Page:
It delivers a very smooth and responsive gaming experience. It has a 144Hz refresh rate that you can overclock up to 160Hz and an exceptional response time, so fast motion looks clear with almost no visible ghosting. Also, screen tearing is minimal thanks to its native FreeSync support and G-SYNC compatibility. Its backlight is entirely flicker-free to eliminate image duplication and help reduce eye strain. Its USB hub consists of two USB 3.0s and a USB-B upstream port so that you can plug your peripherals directly into the monitor and have only a single cable leading to your PC. The overall build quality feels decent, although the cable management seems pretty cheap and flimsy. Nonetheless, it's a good monitor with great gaming performance and the best LG ultrawide monitor we've tested.

    See our review

  4. Best Budget LG Monitor

    The LG 27GN650-B is the best LG monitor in the budget category that we've tested. It's a good monitor for most uses, with a 27 inch, 1080p IPS screen. It has a fast refresh rate, making it a surprisingly great monitor for gaming, with exceptional response times, resulting in clear motion with little blur behind fast-moving objects at the max refresh rate. It supports FreeSync variable refresh rate technology, and it's certified to work with NVIDIA's G-SYNC compatible mode. Both technologies are designed to reduce screen tearing, improving the overall gaming experience. It also has exceptionally low input lag for a response gaming or desktop experience. It has good connectivity, but unlike more expensive LG models, there's no built-in USB hub.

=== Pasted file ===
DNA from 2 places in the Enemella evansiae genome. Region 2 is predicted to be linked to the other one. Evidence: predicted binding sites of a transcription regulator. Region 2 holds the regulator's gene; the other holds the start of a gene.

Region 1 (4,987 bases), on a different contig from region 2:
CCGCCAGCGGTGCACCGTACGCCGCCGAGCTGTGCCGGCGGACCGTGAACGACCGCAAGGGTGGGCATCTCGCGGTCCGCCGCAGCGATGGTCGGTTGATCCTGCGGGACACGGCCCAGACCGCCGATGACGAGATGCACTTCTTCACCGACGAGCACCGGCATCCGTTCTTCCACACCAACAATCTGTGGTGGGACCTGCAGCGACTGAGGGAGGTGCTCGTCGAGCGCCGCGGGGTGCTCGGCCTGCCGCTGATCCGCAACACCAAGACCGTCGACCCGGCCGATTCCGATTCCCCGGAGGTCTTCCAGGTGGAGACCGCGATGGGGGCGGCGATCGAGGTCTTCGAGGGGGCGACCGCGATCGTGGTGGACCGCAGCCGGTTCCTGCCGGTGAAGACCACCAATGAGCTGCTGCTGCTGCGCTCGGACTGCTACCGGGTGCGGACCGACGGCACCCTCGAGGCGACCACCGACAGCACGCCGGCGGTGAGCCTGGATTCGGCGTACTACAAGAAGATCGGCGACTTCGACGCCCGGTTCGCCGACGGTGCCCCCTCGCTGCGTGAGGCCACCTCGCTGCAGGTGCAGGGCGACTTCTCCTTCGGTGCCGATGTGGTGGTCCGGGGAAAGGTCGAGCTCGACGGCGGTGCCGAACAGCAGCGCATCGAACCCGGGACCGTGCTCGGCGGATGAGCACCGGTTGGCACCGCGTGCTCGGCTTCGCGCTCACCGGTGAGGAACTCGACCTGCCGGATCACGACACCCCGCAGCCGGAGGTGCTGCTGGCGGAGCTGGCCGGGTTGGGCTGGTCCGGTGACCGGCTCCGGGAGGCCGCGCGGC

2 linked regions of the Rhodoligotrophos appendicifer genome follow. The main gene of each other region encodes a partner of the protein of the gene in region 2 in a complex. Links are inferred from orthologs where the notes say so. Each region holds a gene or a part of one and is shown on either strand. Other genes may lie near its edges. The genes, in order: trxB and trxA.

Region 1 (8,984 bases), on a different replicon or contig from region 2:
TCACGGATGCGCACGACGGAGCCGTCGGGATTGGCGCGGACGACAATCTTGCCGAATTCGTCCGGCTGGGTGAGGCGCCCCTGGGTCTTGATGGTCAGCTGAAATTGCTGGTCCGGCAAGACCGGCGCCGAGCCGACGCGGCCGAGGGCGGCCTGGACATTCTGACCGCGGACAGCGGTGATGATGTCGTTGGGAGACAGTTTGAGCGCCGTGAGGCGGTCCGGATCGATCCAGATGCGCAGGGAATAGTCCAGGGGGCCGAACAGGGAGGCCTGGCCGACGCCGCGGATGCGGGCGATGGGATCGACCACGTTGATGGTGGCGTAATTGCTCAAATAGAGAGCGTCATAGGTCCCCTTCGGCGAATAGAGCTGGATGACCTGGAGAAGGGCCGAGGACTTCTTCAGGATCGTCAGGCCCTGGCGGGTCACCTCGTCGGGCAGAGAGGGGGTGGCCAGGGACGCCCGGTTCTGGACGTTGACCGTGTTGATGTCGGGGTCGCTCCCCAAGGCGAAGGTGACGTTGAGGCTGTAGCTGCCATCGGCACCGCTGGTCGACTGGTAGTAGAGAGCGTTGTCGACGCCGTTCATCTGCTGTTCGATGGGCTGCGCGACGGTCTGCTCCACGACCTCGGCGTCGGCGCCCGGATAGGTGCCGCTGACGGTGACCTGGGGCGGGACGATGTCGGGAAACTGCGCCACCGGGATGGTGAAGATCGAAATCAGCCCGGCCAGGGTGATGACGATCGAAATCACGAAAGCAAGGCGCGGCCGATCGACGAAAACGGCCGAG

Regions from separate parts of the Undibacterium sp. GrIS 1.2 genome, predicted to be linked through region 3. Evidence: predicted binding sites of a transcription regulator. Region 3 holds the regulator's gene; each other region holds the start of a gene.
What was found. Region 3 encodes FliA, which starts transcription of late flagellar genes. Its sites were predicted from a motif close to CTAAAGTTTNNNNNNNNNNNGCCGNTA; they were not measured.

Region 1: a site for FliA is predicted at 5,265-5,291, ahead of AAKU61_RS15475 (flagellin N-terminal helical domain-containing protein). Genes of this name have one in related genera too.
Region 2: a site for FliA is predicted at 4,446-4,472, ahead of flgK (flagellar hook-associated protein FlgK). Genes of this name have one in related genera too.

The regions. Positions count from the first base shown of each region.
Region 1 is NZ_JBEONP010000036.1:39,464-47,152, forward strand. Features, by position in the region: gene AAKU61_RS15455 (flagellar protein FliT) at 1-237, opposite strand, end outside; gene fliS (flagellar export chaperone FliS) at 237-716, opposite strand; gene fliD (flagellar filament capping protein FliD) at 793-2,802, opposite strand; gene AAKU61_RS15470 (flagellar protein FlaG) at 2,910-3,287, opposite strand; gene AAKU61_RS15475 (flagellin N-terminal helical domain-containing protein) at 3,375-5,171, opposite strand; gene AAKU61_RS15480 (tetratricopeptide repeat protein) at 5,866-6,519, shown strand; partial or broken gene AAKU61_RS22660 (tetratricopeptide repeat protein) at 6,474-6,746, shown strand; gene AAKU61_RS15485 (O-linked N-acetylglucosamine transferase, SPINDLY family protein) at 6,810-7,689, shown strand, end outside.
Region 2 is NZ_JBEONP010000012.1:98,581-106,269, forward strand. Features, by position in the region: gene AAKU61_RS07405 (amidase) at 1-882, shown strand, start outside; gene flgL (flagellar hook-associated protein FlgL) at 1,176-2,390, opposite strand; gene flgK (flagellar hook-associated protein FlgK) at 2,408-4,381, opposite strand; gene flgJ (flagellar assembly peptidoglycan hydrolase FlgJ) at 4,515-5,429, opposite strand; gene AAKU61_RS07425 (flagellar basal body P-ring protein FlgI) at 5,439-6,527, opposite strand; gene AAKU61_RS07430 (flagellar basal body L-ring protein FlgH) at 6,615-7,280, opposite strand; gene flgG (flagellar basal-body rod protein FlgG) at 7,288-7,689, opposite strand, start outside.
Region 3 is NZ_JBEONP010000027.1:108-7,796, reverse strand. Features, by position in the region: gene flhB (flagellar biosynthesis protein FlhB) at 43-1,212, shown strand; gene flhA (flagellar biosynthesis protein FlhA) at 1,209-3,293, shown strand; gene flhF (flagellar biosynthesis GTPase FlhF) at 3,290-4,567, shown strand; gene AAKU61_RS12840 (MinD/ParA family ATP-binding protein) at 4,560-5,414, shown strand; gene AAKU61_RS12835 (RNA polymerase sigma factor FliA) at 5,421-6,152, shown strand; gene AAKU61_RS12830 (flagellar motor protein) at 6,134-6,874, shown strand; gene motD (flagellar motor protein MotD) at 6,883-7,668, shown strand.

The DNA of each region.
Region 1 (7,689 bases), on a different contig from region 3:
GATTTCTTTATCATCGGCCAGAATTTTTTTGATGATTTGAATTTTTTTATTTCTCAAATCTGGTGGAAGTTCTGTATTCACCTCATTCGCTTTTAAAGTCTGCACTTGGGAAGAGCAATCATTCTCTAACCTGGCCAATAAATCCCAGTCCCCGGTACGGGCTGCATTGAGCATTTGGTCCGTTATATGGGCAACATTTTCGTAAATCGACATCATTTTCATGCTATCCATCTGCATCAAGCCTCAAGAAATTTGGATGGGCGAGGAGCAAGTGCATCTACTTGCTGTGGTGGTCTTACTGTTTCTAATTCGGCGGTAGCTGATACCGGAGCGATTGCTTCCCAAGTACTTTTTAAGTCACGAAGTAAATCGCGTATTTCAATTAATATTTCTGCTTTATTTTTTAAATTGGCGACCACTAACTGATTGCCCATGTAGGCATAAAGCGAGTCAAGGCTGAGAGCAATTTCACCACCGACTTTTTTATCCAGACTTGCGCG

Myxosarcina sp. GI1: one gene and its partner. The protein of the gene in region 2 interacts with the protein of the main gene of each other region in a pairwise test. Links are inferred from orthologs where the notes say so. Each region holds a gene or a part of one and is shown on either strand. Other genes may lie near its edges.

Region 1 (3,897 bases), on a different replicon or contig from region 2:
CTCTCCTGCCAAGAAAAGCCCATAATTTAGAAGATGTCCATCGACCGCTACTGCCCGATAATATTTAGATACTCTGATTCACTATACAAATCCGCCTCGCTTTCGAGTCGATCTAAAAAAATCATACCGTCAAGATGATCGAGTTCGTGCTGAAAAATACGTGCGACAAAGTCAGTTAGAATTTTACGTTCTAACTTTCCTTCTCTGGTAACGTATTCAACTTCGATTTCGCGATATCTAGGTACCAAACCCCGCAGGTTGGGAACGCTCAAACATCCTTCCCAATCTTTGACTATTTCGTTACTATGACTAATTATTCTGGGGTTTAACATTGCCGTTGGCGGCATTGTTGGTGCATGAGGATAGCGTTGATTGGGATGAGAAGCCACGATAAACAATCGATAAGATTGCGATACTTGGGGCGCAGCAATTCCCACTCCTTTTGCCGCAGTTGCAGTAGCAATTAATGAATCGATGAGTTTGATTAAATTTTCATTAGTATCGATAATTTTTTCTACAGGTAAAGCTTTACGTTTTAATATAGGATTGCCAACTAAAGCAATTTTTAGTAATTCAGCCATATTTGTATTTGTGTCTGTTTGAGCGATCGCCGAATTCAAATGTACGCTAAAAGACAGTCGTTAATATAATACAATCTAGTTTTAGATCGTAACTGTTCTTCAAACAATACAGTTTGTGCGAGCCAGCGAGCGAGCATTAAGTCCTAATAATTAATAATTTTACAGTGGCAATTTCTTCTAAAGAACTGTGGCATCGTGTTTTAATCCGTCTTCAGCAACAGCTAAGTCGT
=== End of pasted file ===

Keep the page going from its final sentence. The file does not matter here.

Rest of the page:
The relatively low pixel density of this monitor results in just decent text clarity, but it's still a good monitor for office use or media creation. It has excellent gray uniformity, great accuracy out of the box, superb gradient handling, and an outstanding color gamut in SDR. It also supports HDR, but sadly, this doesn't add much, as it has low contrast, no local dimming feature, and it can't get bright enough in HDR for small highlights to stand out. Despite the budget price tag, this is a good monitor that should please most people.

    See our review

Compared to other brands

  • Ultrawide options. LG makes a good amount of 34 and 38 inch ultrawide models. If you find those too big and typical 27 inch models too small, they offer some 32 inch models as well.
  • Great gaming features. Since LG mainly focuses on gaming, most of their monitors offer variable refresh rate (VRR) support and excellent motion handling.
  • Wide viewing angles. LG mainly uses IPS panels with their monitors, which help provide wide viewing angles. This makes it easier to share your screen with others around you.
  • Few issues. LG monitors are typically a safe bet. Whereas most high-end monitors from other brands have had issues lately, ranging from firmware problems to limited bandwidth ports and high input lag, LG monitors typically perform very well out of the box. They rarely require firmware updates to reach their peak performance.
  • Limited ergonomics. LG isn't known to make good stands. Even their highest-end office monitors don't offer any swivel adjustments.
  • Low contrast ratio. Since most of their models have IPS panels, they have a low contrast ratio, and blacks appear closer to gray when viewed in the dark.
  • Just decent build quality. Even the best LG monitors only have decent build quality. They use a lot of plastic to keep prices down, and everything from their stands to the bezels around the display feel a bit cheap.

LG vs Dell

LG and Dell directly compete with each other as they make office and gaming monitors. Dell's models usually have much better ergonomics and make for smaller, more budget-friendly options. However, LG's monitors generally deliver a better HDR experience, and they make many more ultrawide options.